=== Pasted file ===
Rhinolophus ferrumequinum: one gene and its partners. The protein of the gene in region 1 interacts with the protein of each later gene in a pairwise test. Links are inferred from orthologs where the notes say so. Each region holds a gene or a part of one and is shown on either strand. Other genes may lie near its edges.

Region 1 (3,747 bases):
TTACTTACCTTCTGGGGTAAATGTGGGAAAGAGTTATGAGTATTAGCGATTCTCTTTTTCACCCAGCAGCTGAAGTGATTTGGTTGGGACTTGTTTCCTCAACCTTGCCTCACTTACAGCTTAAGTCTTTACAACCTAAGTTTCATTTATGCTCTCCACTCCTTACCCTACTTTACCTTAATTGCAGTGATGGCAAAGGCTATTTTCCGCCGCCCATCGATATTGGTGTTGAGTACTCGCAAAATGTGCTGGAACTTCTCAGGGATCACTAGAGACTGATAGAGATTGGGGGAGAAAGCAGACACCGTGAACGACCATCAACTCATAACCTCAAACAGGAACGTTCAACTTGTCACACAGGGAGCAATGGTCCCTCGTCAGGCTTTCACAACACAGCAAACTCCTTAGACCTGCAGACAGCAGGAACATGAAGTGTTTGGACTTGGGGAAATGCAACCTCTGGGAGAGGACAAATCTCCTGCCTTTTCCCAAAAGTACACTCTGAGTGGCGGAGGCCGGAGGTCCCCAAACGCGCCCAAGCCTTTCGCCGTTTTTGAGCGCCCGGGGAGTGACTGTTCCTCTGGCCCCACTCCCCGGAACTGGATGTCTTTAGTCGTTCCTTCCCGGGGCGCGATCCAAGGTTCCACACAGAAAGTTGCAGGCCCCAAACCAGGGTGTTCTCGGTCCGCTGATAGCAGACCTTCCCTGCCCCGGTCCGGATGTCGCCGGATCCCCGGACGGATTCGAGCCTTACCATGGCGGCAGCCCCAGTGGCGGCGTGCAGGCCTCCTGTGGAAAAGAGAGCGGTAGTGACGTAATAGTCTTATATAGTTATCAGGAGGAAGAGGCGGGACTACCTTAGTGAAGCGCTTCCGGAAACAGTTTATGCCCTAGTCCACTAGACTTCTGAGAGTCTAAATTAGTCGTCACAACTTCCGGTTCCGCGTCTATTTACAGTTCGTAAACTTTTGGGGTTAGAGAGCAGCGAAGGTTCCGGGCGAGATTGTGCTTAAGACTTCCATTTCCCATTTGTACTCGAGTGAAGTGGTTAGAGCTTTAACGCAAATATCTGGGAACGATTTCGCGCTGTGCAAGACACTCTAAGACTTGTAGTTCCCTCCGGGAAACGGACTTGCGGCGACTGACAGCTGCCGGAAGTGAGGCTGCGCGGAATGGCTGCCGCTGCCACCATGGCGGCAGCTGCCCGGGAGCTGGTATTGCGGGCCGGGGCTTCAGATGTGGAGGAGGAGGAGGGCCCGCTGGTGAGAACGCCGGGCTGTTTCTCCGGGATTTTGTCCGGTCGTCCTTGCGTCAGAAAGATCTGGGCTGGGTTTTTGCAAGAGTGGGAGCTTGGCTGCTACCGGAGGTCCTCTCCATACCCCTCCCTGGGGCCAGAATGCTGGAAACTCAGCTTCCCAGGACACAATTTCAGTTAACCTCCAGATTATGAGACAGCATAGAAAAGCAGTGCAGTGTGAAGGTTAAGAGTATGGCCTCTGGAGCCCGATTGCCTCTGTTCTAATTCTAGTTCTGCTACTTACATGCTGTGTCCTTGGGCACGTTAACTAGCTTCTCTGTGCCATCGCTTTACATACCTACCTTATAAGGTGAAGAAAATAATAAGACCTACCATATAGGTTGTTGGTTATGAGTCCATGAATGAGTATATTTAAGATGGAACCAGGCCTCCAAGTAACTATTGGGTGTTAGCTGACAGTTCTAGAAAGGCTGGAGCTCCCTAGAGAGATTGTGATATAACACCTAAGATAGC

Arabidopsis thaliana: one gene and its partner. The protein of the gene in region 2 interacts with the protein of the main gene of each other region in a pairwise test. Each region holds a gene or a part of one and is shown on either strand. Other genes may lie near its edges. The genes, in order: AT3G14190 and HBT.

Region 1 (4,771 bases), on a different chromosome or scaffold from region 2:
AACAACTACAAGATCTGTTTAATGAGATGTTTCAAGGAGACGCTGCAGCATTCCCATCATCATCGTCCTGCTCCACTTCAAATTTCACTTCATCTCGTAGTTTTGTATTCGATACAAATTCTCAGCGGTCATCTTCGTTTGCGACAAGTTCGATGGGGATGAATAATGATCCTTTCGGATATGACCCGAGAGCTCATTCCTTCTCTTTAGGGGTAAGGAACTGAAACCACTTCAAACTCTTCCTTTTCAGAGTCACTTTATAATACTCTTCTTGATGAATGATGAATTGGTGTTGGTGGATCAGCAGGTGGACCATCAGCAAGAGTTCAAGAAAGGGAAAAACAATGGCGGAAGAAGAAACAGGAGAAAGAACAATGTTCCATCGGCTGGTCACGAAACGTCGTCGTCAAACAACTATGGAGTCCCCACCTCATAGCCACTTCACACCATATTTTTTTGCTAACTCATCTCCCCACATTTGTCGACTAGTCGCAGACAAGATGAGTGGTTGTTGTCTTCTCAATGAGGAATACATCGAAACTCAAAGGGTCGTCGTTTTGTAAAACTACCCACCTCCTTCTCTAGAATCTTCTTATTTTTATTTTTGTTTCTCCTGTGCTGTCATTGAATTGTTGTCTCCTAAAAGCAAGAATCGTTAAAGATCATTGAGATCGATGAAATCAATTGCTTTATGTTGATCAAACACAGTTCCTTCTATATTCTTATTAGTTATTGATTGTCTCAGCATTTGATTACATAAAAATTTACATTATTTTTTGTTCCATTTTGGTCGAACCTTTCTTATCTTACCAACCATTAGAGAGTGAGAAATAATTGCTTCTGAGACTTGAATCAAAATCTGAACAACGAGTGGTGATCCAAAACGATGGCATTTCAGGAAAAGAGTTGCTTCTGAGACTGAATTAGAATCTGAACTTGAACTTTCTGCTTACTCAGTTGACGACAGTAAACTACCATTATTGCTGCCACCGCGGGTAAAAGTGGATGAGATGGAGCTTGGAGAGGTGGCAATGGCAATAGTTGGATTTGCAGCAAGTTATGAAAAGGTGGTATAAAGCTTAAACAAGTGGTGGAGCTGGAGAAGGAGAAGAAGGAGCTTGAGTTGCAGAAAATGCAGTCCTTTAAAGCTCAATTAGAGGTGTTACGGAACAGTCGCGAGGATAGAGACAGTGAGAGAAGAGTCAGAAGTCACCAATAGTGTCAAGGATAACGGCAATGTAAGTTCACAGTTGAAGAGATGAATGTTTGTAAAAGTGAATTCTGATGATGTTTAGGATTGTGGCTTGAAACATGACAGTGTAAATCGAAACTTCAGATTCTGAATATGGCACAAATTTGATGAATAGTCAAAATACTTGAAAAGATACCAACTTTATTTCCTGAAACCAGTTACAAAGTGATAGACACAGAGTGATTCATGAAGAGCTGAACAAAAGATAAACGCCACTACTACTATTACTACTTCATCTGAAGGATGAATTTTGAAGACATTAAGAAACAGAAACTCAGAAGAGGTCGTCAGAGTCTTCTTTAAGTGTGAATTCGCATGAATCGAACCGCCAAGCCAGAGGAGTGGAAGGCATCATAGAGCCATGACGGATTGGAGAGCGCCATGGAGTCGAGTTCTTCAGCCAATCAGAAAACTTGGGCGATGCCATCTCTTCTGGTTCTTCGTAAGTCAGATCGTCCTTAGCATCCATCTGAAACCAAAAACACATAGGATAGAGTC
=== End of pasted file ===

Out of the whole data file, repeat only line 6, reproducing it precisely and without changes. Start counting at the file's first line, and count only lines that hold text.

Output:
AACAACTACAAGATCTGTTTAATGAGATGTTTCAAGGAGACGCTGCAGCATTCCCATCATCATCGTCCTGCTCCACTTCAAATTTCACTTCATCTCGTAGTTTTGTATTCGATACAAATTCTCAGCGGTCATCTTCGTTTGCGACAAGTTCGATGGGGATGAATAATGATCCTTTCGGATATGACCCGAGAGCTCATTCCTTCTCTTTAGGGGTAAGGAACTGAAACCACTTCAAACTCTTCCTTTTCAGAGTCACTTTATAATACTCTTCTTGATGAATGATGAATTGGTGTTGGTGGATCAGCAGGTGGACCATCAGCAAGAGTTCAAGAAAGGGAAAAACAATGGCGGAAGAAGAAACAGGAGAAAGAACAATGTTCCATCGGCTGGTCACGAAACGTCGTCGTCAAACAACTATGGAGTCCCCACCTCATAGCCACTTCACACCATATTTTTTTGCTAACTCATCTCCCCACATTTGTCGACTAGTCGCAGACAAGATGAGTGGTTGTTGTCTTCTCAATGAGGAATACATCGAAACTCAAAGGGTCGTCGTTTTGTAAAACTACCCACCTCCTTCTCTAGAATCTTCTTATTTTTATTTTTGTTTCTCCTGTGCTGTCATTGAATTGTTGTCTCCTAAAAGCAAGAATCGTTAAAGATCATTGAGATCGATGAAATCAATTGCTTTATGTTGATCAAACACAGTTCCTTCTATATTCTTATTAGTTATTGATTGTCTCAGCATTTGATTACATAAAAATTTACATTATTTTTTGTTCCATTTTGGTCGAACCTTTCTTATCTTACCAACCATTAGAGAGTGAGAAATAATTGCTTCTGAGACTTGAATCAAAATCTGAACAACGAGTGGTGATCCAAAACGATGGCATTTCAGGAAAAGAGTTGCTTCTGAGACTGAATTAGAATCTGAACTTGAACTTTCTGCTTACTCAGTTGACGACAGTAAACTACCATTATTGCTGCCACCGCGGGTAAAAGTGGATGAGATGGAGCTTGGAGAGGTGGCAATGGCAATAGTTGGATTTGCAGCAAGTTATGAAAAGGTGGTATAAAGCTTAAACAAGTGGTGGAGCTGGAGAAGGAGAAGAAGGAGCTTGAGTTGCAGAAAATGCAGTCCTTTAAAGCTCAATTAGAGGTGTTACGGAACAGTCGCGAGGATAGAGACAGTGAGAGAAGAGTCAGAAGTCACCAATAGTGTCAAGGATAACGGCAATGTAAGTTCACAGTTGAAGAGATGAATGTTTGTAAAAGTGAATTCTGATGATGTTTAGGATTGTGGCTTGAAACATGACAGTGTAAATCGAAACTTCAGATTCTGAATATGGCACAAATTTGATGAATAGTCAAAATACTTGAAAAGATACCAACTTTATTTCCTGAAACCAGTTACAAAGTGATAGACACAGAGTGATTCATGAAGAGCTGAACAAAAGATAAACGCCACTACTACTATTACTACTTCATCTGAAGGATGAATTTTGAAGACATTAAGAAACAGAAACTCAGAAGAGGTCGTCAGAGTCTTCTTTAAGTGTGAATTCGCATGAATCGAACCGCCAAGCCAGAGGAGTGGAAGGCATCATAGAGCCATGACGGATTGGAGAGCGCCATGGAGTCGAGTTCTTCAGCCAATCAGAAAACTTGGGCGATGCCATCTCTTCTGGTTCTTCGTAAGTCAGATCGTCCTTAGCATCCATCTGAAACCAAAAACACATAGGATAGAGTC